Every day, she said, she has to stare down all over again her disbelief in what’s happened. “Twenty years ago we returned to Kabul after the U.S. invasion. The Taliban were gone. Children were crazy with joy, out in the streets with their families. Music came back. Women put away their burqas and wore veils instead. We were seeing their faces for the first time. It was also a chaotic time, but it was chaotic with joy.”
WHEN THE FOUR PLANES hijacked by al-Qaeda delivered the most deadly strike in history on the U.S. homeland, Americans watching the news struggled to comprehend how the world could so suddenly change, how the attacks could happen, what they would mean.
But those more familiar with the ground out of which al-Qaeda grew knew the confrontation had been years in the making. They understood then it would not end soon or bloodlessly. Still, most everyone alive then remembers where they were and how that Tuesday morning in 2001 changed their lives.
Paul D. Miller was in a training session at Ft. Huachuca in Arizona and joined others in the barracks in time to watch on television as the second tower of the World Trade Center fell. “It was one of the defining moments of my life,” he said.
He could not know then how his career would be shaped around confronting the al-Qaeda threat. He also didn’t know that on that day his future wife was working inside the U.S. Capitol: “I owe it to the passengers on Flight 93 for saving her life.”
Miller served with the U.S. Army in Afghanistan in 2002. After his active duty tour, he joined the National Security Council and was director for Afghanistan under Presidents Bush and Obama. Today he’s still in the U.S. Army Reserves and teaches international relations at Georgetown University.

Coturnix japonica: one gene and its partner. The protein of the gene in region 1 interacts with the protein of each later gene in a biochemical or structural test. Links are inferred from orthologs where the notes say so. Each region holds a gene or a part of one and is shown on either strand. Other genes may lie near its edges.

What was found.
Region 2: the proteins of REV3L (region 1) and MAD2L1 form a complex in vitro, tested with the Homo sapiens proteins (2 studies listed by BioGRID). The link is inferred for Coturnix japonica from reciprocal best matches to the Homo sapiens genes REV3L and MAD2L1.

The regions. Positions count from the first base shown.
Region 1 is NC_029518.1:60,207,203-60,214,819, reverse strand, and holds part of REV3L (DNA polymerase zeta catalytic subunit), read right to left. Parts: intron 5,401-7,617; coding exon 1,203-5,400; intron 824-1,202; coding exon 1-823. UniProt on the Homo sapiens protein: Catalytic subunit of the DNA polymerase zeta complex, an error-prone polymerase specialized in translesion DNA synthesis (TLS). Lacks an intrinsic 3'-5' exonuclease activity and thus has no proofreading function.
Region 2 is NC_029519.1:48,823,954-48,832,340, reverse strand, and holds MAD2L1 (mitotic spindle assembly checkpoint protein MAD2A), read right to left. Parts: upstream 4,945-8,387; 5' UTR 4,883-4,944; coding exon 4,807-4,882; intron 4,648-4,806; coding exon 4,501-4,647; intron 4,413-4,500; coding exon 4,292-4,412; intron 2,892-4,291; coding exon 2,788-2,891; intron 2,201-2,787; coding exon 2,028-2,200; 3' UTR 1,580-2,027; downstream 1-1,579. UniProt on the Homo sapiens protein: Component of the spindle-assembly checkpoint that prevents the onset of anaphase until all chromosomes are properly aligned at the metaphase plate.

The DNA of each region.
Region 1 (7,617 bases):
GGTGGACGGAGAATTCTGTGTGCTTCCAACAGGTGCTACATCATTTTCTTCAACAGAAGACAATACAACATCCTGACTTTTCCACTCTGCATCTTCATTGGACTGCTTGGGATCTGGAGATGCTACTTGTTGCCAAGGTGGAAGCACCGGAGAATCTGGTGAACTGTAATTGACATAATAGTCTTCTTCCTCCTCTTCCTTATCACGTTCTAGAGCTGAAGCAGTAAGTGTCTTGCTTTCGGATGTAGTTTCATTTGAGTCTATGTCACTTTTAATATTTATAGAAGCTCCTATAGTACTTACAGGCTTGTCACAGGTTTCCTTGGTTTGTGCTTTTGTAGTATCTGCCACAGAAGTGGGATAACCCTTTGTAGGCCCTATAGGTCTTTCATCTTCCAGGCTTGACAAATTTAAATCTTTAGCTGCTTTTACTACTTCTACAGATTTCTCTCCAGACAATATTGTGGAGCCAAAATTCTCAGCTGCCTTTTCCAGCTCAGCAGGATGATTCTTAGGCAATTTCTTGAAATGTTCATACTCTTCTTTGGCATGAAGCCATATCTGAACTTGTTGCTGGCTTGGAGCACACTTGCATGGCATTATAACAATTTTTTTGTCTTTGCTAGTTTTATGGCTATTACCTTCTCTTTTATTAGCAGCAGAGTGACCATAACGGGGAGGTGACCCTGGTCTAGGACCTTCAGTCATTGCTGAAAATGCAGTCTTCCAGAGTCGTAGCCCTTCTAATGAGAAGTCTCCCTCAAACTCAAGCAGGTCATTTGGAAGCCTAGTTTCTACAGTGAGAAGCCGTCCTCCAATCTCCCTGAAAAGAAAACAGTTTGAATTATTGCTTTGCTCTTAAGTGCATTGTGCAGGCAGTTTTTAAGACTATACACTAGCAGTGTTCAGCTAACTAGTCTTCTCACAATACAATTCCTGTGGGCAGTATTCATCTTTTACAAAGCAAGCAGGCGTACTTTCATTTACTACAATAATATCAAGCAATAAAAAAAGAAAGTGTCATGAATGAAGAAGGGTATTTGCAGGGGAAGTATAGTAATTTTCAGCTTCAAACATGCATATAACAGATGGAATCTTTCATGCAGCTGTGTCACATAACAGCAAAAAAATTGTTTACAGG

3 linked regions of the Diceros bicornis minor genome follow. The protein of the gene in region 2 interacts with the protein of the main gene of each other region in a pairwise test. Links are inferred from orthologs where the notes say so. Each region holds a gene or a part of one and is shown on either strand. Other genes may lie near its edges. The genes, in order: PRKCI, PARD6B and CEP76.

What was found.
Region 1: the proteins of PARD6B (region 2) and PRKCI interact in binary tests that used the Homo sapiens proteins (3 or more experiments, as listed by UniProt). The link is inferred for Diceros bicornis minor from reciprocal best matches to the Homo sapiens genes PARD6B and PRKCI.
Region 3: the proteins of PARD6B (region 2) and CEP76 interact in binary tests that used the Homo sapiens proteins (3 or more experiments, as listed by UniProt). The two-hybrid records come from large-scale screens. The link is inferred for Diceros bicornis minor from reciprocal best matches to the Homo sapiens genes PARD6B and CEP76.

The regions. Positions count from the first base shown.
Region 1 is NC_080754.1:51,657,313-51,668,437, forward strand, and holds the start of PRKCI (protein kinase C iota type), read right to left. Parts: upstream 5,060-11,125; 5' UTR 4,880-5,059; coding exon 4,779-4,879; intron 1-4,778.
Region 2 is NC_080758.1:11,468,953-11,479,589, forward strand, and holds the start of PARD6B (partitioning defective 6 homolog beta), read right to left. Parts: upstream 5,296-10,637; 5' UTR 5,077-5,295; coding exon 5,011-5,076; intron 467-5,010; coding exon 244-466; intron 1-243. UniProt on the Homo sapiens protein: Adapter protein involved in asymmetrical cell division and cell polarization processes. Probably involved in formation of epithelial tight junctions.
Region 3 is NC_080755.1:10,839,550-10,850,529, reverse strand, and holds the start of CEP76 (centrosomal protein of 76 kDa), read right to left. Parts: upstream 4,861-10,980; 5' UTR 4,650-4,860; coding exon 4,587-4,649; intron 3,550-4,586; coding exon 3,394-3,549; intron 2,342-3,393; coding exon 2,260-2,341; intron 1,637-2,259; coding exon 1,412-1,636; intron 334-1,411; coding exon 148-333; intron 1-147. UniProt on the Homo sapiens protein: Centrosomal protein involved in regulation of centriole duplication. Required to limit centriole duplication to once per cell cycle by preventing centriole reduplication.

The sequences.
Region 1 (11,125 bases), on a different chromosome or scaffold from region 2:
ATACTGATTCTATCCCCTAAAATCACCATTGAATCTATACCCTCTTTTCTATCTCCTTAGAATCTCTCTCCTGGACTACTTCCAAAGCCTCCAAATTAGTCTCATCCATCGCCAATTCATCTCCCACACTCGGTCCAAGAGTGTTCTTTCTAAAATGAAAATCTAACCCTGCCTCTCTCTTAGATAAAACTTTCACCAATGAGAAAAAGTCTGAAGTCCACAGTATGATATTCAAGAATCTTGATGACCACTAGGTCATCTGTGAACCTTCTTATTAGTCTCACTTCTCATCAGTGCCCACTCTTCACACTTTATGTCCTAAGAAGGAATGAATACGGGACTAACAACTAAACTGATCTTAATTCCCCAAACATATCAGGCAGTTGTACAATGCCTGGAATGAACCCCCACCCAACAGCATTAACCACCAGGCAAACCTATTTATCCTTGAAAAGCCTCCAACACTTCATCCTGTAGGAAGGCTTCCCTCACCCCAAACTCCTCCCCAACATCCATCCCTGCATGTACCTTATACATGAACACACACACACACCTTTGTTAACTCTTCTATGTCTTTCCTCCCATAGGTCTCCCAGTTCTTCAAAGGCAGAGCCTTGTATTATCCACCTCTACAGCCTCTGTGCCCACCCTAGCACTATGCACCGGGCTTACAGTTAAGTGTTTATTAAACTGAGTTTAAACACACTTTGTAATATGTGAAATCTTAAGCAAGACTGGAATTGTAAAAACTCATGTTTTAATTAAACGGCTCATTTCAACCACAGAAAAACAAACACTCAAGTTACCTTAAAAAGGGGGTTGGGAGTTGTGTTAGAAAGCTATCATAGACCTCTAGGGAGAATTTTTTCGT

“The war in Afghanistan has had the air of persistent failure for a long time,” despite the gains in Afghanistan, the weakening of al-Qaeda, and the fact that “we’ve not had another 9/11 type attack,” Miller said.
Miller would have argued against the Trump administration’s decision to negotiate withdrawal with the Taliban and President Biden’s decision to go along with the 2020 agreement. “You cannot argue that what we had in Afghanistan before is worse than what we are seeing now.”
Like others, Miller believes the biggest winner in the U.S. withdrawal will be China, which already is making overtures to the Taliban and has its eye on Afghanistan’s mineral wealth.
“It’s not the final most important event of the 21st century,” he said, “but it is one more stop on the road of the disintegration of the liberal order, the erosion of the free world, and the rise of authoritarianism with its unbridled and often zero-sum contest for power. That contest has no winners, and it leaves the world more violent and poor.”
DAVID GARRISON HAD JUST RETURNED to Thailand from travels to Bangladesh and India on 9/11. The regional director for the International Mission Board, the mission arm of Southern Baptists, was ironing his shirts at home in Chiang Mai when he saw news of the planes crashing. He too understood right away it was a terror attack on the United States, and one likely to change his part of the world.
Two days before, Garrison had begun evacuating workers from Pakistan and Afghanistan following the daylight assassination of Ahmad Shah Massoud. As head of the Northern Alliance and leader of the anti-Taliban resistance in Afghanistan, Massoud was at the time the closest Afghan ally of the United States. After his death, his fighters would be the first to join U.S. forces to defeat the Taliban and al-Qaeda. (Under Massoud’s son, the Northern Alliance in late August was still fighting the Taliban in the Panjshir Valley, one of few regions still outside Taliban control.)